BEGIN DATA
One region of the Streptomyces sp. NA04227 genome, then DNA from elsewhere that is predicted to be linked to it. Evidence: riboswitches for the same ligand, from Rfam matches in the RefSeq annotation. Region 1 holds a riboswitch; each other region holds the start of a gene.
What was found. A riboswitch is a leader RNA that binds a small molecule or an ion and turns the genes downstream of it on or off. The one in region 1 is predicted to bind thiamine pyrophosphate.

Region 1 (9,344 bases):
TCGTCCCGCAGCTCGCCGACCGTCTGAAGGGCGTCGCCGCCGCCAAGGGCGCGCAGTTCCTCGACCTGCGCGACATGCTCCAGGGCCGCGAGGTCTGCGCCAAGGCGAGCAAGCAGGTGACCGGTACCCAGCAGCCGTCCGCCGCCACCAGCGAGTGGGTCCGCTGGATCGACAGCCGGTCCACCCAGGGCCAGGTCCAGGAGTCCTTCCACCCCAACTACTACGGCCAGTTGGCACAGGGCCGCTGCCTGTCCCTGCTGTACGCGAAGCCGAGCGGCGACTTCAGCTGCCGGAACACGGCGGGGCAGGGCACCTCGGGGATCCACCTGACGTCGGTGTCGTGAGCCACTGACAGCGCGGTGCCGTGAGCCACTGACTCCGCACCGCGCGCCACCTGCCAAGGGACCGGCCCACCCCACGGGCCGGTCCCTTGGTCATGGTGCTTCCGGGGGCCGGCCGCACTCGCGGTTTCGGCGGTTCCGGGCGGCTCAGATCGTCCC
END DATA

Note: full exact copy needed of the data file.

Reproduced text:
One region of the Streptomyces sp. NA04227 genome, then DNA from elsewhere that is predicted to be linked to it. Evidence: riboswitches for the same ligand, from Rfam matches in the RefSeq annotation. Region 1 holds a riboswitch; each other region holds the start of a gene.
What was found. A riboswitch is a leader RNA that binds a small molecule or an ion and turns the genes downstream of it on or off. The one in region 1 is predicted to bind thiamine pyrophosphate.

Region 1 (9,344 bases):
TCGTCCCGCAGCTCGCCGACCGTCTGAAGGGCGTCGCCGCCGCCAAGGGCGCGCAGTTCCTCGACCTGCGCGACATGCTCCAGGGCCGCGAGGTCTGCGCCAAGGCGAGCAAGCAGGTGACCGGTACCCAGCAGCCGTCCGCCGCCACCAGCGAGTGGGTCCGCTGGATCGACAGCCGGTCCACCCAGGGCCAGGTCCAGGAGTCCTTCCACCCCAACTACTACGGCCAGTTGGCACAGGGCCGCTGCCTGTCCCTGCTGTACGCGAAGCCGAGCGGCGACTTCAGCTGCCGGAACACGGCGGGGCAGGGCACCTCGGGGATCCACCTGACGTCGGTGTCGTGAGCCACTGACAGCGCGGTGCCGTGAGCCACTGACTCCGCACCGCGCGCCACCTGCCAAGGGACCGGCCCACCCCACGGGCCGGTCCCTTGGTCATGGTGCTTCCGGGGGCCGGCCGCACTCGCGGTTTCGGCGGTTCCGGGCGGCTCAGATCGTCCC